Monday, October 19, 2015

Meet Daytona Tortugas Pitching Coach Tony Fossas

BY SCOTT MORGANROTH
PHOTO BY CANDICE EBLING

If there is ever a person that I view as a Baseball Lifer, it's former Daytona Tortugas Pitching Coach Tony Fossas.

Fossas, 57, from Havana, Cuba is a fellow USF Alumnus. I met Tony in 2005 when he was the pitching coach for the Florida Atlantic Owls. He worked for retired Manager Kevin Cooney.

It was neat seeing him again on August 29, 2015 the day after the Detroit Lions faced the Jacksonville Jaguars in North Florida. Daytona faced the Tampa Yankees on Saturday Night at Jackie Robinson Ballpark.

During Fossas playing career, he had a 17-24 mark with a 3.90 ERA and 329 strikeouts,.

Fossas played for the Texas Rangers (1988), Milwaukee Brewers (1989-1990), Boston Red Sox (1991-1994), St. Louis Cardinals (1995-1997, Seattle Mariners  (1998), Chicago Cubs (1998), Texas Rangers (1998) and New York Yankees in 1999.

After his playing career, Fossas moved into coaching. It was great talking to him about his post FAU job, plus he had many other interesting insights in this exclusive interview.

Q: Tony, what have you done since leaving FAU?

A: I've been coaching with Cincinnati the past seven years. I've done Extended Spring Training, have coached for the Reds Minor League clubs in Billings, MT., Ohio and in Daytona Beach. So this is a really good job place for me because I live in Fort Lauderdale. This is close to home.

Q: You talk about being at the professional level. Have you thought about going into the higher classifications such as Double AA and Triple AAA, or do you prefer the younger players in Class A?

A: I just like working in baseball. Double AA, Triple AAA and the Major Leagues is the same. The organization tries to put you in the best place you fit to help the organization. So I don't have any problems being here.

I just enjoy what I'm doing and being in the game. The part of the game isn't just where I'm at, or who I'm with. I just love the game of baseball!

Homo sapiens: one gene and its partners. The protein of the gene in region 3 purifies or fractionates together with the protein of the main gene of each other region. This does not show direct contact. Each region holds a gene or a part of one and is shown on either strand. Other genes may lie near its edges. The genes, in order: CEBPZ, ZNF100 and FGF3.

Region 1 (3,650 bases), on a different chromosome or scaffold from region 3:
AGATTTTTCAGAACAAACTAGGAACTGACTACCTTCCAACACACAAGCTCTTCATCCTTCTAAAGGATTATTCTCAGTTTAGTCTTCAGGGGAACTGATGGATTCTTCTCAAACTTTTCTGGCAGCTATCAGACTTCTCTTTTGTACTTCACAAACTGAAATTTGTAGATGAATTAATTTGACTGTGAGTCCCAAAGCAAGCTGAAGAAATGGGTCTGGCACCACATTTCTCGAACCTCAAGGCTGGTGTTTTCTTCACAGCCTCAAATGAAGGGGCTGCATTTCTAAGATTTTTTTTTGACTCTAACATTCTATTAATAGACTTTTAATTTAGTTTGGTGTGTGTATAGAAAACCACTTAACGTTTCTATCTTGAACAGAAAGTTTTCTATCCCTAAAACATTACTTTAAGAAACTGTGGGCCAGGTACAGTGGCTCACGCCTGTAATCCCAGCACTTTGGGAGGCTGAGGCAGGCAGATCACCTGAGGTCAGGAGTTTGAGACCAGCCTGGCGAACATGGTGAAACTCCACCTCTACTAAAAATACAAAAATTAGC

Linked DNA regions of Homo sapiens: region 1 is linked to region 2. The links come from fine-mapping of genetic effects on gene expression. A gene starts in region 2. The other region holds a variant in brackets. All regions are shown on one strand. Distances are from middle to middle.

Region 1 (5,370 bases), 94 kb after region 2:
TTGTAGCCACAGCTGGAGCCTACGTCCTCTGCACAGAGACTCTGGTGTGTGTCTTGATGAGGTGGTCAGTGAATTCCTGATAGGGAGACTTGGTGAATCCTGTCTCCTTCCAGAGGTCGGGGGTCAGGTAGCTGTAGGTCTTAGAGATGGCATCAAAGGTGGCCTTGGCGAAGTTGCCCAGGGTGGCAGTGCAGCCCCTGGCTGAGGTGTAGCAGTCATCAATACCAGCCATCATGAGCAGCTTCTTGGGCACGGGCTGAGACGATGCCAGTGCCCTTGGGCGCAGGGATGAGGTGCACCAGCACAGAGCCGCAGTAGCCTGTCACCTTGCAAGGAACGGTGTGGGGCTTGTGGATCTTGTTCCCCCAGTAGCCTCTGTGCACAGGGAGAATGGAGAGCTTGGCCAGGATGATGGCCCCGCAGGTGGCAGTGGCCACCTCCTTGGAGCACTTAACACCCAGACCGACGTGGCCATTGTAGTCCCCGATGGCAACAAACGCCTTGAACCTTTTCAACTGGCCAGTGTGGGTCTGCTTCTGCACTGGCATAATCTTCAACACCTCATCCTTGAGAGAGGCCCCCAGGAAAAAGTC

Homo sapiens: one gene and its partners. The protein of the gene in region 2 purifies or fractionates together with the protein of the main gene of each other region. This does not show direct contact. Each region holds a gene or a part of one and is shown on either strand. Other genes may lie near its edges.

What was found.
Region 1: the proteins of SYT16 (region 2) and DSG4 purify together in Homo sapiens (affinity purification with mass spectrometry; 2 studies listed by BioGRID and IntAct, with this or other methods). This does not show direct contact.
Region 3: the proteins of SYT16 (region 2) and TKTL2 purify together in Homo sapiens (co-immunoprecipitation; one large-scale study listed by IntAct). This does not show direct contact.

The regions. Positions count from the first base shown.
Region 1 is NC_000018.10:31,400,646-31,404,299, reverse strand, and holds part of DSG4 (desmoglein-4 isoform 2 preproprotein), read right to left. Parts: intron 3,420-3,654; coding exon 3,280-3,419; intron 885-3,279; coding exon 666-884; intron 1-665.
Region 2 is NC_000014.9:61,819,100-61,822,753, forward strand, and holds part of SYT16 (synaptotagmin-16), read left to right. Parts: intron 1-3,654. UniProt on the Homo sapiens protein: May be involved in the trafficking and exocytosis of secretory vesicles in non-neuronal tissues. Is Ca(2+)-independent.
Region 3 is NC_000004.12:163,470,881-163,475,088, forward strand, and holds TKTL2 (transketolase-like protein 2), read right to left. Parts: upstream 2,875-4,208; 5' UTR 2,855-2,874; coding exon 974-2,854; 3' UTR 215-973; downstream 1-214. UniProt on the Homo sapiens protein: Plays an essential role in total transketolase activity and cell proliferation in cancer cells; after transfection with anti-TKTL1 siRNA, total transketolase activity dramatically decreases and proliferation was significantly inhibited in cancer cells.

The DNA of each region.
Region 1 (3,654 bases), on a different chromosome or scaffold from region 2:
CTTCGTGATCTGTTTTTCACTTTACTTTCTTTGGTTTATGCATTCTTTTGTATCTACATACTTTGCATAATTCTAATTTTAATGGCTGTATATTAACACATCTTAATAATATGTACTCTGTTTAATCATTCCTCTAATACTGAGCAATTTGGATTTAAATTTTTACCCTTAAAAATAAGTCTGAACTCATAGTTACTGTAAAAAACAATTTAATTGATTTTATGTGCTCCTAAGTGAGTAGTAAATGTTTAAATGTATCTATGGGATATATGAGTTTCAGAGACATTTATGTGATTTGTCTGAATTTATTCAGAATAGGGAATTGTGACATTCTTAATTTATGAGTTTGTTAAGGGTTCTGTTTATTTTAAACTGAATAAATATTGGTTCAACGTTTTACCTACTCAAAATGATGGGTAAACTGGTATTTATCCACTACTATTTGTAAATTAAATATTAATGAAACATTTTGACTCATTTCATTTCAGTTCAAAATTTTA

Q: At our Alma-Mater USF, you had the opportunity to play for Hall of Famer Robin Roberts. What was that experience like?

A: I played my last three years for Robin. He was a Father Figure to me, and cared a great deal about me. He was a guy in my young-hood, who developed me as the pitcher I was. It was a great situation for me all the way around.

Q: What lessons from Roberts have you conveyed to your pitchers?

A: The same thing Roberts taught me, I heard from Ferguson Jenkins. When I was with the Cardinals, I heard the same message from Bob Gibson, so I figured out nothing can go wrong if I repeat the same message to my players.

Q: Last year, I had the opportunity to interview former Detroit Tigers Pitcher Joe Coleman when he was with the Jupiter Hammerheads. I'm going to ask you the same question that I asked Joe since you're both pitching coaches. Why are we seeing so many Tommy John Operations?

A: I don't really know. I do know that guys are bigger and stronger than they have been. Some players are throwing the ball harder than ever.

But if I can say a couple things about it, but I'm not an expert at it, I would say when I was younger, I played football, hockey, street hockey, basketball and some baseball. It wasn't like me playing baseball on a year-round basis. Nowadays, the parents are so infatuated from getting the kids their scholarships. Therefore, their kids play baseball at 10 years old all-year round. The kids body isn't fully developed enough to do that.